Everyone” was a grand total of seven folks and one tiny dog. One Todd Bolin, traveler heading for the family he was separated from; one little old lady, Marvelle Jones and her Yorkie mix, Galaxie; one toddler, Kolby Dowling and his big sister Kirsten; one unmedicated preteen with ADHD, Ryan Michael Crombey, who made a point of introducing himself earnestly with all three of his names; two young men, both all that remained of their own folks, Tim Walter and Lewis Pentillion. All gathered up a couple at a time, except for the young men who joined the group one at a time, by Todd after he'd left his parent's farmhouse to go back to Minnesota and find – and protect – his family.

Lewis stood on top of the supply trailer, shotgun at rest over his arm. He gave the two returning men a nod, unlit cigarette dangling from the corner of his mouth. Though it was chilly and icy snow frosted the ground and buildings around them, Lewis wore only an AC/DC tee shirt covered by an insulated flannel shirt, grubby jeans, and cowboy boots.

Ho, the Mullet guard!” Todd saluted as he, Tim, and Kirsten passed back into the circle of recreational vehicles.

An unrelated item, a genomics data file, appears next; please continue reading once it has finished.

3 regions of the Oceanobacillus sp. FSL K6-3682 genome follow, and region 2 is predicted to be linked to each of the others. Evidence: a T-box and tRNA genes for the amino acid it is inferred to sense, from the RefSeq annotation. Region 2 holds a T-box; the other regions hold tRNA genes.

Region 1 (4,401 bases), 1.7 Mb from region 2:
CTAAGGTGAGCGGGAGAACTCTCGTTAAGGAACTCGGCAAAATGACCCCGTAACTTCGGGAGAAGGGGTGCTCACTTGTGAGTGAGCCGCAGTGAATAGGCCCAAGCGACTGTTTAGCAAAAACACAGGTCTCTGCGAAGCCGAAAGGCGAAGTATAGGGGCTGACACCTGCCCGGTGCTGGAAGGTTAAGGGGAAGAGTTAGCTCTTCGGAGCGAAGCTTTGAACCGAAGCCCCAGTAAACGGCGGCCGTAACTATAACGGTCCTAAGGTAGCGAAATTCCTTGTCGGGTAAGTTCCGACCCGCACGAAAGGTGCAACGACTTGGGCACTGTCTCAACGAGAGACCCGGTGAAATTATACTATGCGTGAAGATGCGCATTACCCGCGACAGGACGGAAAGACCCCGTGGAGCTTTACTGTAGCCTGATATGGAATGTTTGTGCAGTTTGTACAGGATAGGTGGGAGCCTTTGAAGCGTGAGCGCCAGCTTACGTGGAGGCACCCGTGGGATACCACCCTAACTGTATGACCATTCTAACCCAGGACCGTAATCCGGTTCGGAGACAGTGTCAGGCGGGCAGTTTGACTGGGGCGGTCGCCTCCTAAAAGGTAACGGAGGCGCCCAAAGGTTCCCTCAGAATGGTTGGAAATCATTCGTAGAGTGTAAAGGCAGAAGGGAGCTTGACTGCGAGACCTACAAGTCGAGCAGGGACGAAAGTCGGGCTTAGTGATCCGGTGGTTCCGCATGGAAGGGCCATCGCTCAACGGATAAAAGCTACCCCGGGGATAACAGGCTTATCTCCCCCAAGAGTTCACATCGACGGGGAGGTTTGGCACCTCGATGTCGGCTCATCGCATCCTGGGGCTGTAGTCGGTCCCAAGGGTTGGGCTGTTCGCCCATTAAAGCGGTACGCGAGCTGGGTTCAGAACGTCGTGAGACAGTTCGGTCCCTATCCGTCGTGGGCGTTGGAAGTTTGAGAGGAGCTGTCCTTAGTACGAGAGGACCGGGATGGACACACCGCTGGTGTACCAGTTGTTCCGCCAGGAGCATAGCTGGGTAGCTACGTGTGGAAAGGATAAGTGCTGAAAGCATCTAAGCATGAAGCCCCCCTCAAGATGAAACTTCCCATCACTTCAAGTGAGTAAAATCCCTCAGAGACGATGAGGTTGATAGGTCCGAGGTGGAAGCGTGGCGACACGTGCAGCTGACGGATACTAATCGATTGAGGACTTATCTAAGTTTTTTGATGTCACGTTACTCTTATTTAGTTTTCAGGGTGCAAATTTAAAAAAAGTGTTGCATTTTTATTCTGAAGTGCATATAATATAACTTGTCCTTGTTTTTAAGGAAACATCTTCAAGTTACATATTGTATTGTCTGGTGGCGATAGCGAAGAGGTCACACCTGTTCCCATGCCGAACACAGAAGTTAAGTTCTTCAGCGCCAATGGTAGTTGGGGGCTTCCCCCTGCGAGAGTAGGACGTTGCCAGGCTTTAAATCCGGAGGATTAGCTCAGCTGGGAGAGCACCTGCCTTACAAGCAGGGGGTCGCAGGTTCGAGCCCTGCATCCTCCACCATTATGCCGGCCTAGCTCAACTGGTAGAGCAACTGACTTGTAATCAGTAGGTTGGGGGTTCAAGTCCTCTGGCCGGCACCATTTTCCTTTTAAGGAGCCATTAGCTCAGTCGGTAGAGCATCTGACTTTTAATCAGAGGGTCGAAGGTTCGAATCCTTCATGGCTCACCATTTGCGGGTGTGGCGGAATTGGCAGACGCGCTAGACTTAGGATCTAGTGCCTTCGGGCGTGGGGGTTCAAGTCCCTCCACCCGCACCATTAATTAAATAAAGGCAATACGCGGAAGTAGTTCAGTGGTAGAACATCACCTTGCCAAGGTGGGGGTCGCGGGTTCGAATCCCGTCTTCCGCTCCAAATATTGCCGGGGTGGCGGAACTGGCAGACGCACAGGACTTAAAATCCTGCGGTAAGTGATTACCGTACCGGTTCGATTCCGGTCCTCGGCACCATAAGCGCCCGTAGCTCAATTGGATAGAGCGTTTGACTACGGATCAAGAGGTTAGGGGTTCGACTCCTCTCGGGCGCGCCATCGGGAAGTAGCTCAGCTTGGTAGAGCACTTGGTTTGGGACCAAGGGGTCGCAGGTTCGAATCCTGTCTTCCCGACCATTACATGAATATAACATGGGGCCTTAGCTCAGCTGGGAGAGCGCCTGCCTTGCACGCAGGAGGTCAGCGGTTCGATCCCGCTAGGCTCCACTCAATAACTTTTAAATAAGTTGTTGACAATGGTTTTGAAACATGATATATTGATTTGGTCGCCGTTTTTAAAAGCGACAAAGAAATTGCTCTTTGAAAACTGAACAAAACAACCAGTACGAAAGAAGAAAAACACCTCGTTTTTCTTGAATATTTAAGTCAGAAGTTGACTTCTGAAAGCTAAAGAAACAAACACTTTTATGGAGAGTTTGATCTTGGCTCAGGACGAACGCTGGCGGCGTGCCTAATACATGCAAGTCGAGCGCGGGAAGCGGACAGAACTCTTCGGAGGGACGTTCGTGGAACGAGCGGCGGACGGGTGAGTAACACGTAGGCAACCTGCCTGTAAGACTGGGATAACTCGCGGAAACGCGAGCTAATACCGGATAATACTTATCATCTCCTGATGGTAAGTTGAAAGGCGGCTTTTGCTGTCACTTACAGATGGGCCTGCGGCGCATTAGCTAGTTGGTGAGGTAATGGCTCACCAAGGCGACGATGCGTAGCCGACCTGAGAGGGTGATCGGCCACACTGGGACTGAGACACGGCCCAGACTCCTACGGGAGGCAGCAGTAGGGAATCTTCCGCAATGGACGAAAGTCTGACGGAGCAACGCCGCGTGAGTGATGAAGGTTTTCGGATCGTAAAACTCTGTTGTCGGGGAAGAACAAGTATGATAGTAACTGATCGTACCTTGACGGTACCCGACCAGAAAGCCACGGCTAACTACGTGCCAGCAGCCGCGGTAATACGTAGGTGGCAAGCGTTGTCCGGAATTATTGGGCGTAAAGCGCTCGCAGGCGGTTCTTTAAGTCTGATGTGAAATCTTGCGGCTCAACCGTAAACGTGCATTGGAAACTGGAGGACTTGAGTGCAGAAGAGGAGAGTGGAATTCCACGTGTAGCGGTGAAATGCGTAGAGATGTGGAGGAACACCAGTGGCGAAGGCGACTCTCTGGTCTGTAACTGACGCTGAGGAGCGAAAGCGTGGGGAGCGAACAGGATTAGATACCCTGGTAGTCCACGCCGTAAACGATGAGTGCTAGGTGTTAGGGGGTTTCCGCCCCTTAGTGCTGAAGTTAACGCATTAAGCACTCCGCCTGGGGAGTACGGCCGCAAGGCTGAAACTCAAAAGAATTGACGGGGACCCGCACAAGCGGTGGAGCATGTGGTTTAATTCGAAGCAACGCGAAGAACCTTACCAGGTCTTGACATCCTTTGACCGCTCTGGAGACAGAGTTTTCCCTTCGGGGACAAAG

Hey, smartass,” Lewis grumbled.

That mullet has grown more majestic in the time we've been gone,” Todd said. “Any more majestic and a bald eagle's gonna land on your head.”

Fuckin' right,” Lewis said. The cigarette moved to the other side of his mouth. “All quiet here.”

I made chili,” Marvie said, poking at a kettle suspended above their campfire, set in a small hole dug into the gravel of the parking lot. The fenced in area they'd camped in for the last night had once been a storage lot of some sort; the building attached had burned some weeks ago. Enough of a wall stood yet on the fenced in side to offer enough safety that young Ryan, baby Kolby, and dainty Galaxie could be allowed some freedom to play inside the circle.

It smells heavenly,” Tim sighed. “Smells like home.”

Smells like Hoosier fucks,” Lewis said. “Smells like something that might make them wanna climb a fence and have a bowl.”

Lewis,” Marvie chided, looking over her glasses at him, small brown face disapproving. “They're not Hoosiers.” After pinning him with her most stern face, she broke into a charming, naughty grin. “They're not THAT bad. They just eat people.” She giggled, covering her mouth. Galaxie danced around at her feet, delighted by her owner's mirth.